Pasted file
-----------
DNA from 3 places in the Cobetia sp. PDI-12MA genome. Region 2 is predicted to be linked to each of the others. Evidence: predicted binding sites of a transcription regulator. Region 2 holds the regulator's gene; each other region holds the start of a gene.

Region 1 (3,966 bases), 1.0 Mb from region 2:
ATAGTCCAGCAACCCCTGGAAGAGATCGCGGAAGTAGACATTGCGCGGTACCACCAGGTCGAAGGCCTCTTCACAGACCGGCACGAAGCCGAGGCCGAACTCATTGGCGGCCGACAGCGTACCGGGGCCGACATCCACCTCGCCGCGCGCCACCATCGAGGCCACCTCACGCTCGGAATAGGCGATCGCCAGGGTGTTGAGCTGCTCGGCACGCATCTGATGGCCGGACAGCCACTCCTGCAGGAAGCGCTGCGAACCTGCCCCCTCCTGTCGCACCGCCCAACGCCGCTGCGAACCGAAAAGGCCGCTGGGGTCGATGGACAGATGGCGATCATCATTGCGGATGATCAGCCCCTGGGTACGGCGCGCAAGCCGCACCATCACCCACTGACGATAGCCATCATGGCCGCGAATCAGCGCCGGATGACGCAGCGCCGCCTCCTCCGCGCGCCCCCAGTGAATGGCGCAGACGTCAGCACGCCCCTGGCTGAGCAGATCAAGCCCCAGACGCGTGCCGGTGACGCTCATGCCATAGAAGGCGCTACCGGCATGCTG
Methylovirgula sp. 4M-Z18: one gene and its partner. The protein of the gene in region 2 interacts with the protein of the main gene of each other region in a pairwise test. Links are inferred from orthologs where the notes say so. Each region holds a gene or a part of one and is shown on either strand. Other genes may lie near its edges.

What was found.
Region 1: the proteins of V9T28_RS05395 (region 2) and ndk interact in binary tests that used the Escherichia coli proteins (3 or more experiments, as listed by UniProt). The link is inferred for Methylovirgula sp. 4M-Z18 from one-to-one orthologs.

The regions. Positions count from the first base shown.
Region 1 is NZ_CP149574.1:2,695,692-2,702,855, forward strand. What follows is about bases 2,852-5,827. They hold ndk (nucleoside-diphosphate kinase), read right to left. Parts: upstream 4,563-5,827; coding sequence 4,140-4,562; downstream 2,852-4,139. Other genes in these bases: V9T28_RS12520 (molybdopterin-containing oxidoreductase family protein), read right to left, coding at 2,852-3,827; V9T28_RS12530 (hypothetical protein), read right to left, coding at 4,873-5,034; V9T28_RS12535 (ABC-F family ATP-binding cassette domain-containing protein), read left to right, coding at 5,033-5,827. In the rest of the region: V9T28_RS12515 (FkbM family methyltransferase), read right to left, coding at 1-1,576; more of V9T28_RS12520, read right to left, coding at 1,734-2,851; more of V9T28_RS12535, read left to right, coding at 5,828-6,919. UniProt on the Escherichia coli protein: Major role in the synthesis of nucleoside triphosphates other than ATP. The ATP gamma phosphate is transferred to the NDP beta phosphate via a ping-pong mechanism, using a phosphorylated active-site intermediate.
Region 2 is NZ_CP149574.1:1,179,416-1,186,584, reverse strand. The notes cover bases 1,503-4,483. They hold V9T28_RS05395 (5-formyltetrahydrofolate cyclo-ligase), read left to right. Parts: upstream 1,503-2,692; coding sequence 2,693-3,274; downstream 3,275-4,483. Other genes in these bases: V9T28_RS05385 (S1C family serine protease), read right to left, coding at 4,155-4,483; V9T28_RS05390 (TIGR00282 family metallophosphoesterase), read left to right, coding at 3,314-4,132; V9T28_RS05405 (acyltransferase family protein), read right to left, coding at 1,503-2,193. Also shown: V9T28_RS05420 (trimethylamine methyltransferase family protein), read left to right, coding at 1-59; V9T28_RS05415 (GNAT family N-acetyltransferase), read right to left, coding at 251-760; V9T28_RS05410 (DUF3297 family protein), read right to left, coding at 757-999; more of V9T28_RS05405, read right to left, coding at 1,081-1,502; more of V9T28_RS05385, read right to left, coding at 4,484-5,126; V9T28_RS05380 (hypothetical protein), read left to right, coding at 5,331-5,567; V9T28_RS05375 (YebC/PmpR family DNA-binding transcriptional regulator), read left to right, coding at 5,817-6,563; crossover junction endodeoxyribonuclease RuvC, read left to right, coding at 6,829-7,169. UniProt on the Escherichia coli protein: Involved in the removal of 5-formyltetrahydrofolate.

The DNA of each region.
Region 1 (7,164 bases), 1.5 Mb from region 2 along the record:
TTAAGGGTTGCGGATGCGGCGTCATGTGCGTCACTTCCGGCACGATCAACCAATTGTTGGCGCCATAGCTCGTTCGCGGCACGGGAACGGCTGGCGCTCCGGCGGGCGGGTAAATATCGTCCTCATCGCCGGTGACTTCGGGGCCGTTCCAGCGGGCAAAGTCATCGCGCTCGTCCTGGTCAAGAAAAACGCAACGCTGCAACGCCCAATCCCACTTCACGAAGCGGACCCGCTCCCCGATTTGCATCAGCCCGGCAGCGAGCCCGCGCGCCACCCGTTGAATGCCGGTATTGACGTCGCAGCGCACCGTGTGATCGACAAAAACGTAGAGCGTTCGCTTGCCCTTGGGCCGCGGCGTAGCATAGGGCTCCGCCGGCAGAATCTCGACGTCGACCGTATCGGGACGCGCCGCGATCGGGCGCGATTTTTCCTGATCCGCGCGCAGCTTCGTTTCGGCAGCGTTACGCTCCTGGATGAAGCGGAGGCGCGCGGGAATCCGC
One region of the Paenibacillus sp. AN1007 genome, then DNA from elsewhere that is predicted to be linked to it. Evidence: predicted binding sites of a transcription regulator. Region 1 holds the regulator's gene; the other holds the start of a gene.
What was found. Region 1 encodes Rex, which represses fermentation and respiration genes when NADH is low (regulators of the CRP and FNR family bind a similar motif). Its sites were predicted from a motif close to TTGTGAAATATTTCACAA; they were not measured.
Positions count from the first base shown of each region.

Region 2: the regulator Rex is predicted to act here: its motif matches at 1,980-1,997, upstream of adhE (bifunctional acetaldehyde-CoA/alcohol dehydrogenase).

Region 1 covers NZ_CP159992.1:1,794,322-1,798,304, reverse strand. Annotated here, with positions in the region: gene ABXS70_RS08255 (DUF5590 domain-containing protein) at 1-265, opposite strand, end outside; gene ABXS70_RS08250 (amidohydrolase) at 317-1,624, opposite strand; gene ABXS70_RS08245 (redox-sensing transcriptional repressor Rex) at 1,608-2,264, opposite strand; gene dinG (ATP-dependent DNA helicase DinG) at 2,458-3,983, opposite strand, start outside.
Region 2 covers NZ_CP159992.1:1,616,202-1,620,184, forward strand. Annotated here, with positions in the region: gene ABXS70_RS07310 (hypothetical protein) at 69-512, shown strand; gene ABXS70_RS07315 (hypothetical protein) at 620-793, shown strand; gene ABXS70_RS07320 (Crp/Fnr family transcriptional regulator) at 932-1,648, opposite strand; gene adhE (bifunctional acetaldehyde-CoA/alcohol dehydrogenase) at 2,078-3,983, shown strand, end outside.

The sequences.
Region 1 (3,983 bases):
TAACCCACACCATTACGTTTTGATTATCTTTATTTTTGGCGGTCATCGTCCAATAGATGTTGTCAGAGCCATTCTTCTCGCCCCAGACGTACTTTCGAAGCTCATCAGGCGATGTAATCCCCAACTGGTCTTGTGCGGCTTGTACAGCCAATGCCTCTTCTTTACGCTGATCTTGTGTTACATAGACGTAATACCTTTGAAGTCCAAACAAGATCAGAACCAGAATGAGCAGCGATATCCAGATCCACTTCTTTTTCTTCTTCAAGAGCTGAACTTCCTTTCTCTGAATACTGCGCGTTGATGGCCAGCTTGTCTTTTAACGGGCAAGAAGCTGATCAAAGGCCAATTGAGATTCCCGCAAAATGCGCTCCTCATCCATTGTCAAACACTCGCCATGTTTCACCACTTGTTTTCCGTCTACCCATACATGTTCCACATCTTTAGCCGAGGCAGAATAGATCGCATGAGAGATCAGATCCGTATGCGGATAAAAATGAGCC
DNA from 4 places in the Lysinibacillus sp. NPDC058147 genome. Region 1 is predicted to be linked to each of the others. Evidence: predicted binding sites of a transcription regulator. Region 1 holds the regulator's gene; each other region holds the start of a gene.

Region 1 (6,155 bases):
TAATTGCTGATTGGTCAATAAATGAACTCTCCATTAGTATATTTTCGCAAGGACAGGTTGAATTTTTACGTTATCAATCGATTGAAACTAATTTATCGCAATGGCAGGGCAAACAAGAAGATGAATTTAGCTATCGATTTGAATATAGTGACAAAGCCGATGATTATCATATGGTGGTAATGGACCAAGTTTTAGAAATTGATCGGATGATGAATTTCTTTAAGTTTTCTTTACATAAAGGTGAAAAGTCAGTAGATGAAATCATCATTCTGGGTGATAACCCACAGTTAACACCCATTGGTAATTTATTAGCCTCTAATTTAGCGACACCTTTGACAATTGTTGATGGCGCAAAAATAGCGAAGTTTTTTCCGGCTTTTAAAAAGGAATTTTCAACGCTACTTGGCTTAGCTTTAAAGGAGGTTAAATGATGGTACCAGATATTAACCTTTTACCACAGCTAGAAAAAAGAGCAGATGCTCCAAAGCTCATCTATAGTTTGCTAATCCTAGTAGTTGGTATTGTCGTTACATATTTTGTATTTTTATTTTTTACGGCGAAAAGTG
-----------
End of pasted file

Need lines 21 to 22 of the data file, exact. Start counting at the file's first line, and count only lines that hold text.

TAACCCACACCATTACGTTTTGATTATCTTTATTTTTGGCGGTCATCGTCCAATAGATGTTGTCAGAGCCATTCTTCTCGCCCCAGACGTACTTTCGAAGCTCATCAGGCGATGTAATCCCCAACTGGTCTTGTGCGGCTTGTACAGCCAATGCCTCTTCTTTACGCTGATCTTGTGTTACATAGACGTAATACCTTTGAAGTCCAAACAAGATCAGAACCAGAATGAGCAGCGATATCCAGATCCACTTCTTTTTCTTCTTCAAGAGCTGAACTTCCTTTCTCTGAATACTGCGCGTTGATGGCCAGCTTGTCTTTTAACGGGCAAGAAGCTGATCAAAGGCCAATTGAGATTCCCGCAAAATGCGCTCCTCATCCATTGTCAAACACTCGCCATGTTTCACCACTTGTTTTCCGTCTACCCATACATGTTCCACATCTTTAGCCGAGGCAGAATAGATCGCATGAGAGATCAGATCCGTATGCGGATAAAAATGAGCC
DNA from 4 places in the Lysinibacillus sp. NPDC058147 genome. Region 1 is predicted to be linked to each of the others. Evidence: predicted binding sites of a transcription regulator. Region 1 holds the regulator's gene; each other region holds the start of a gene.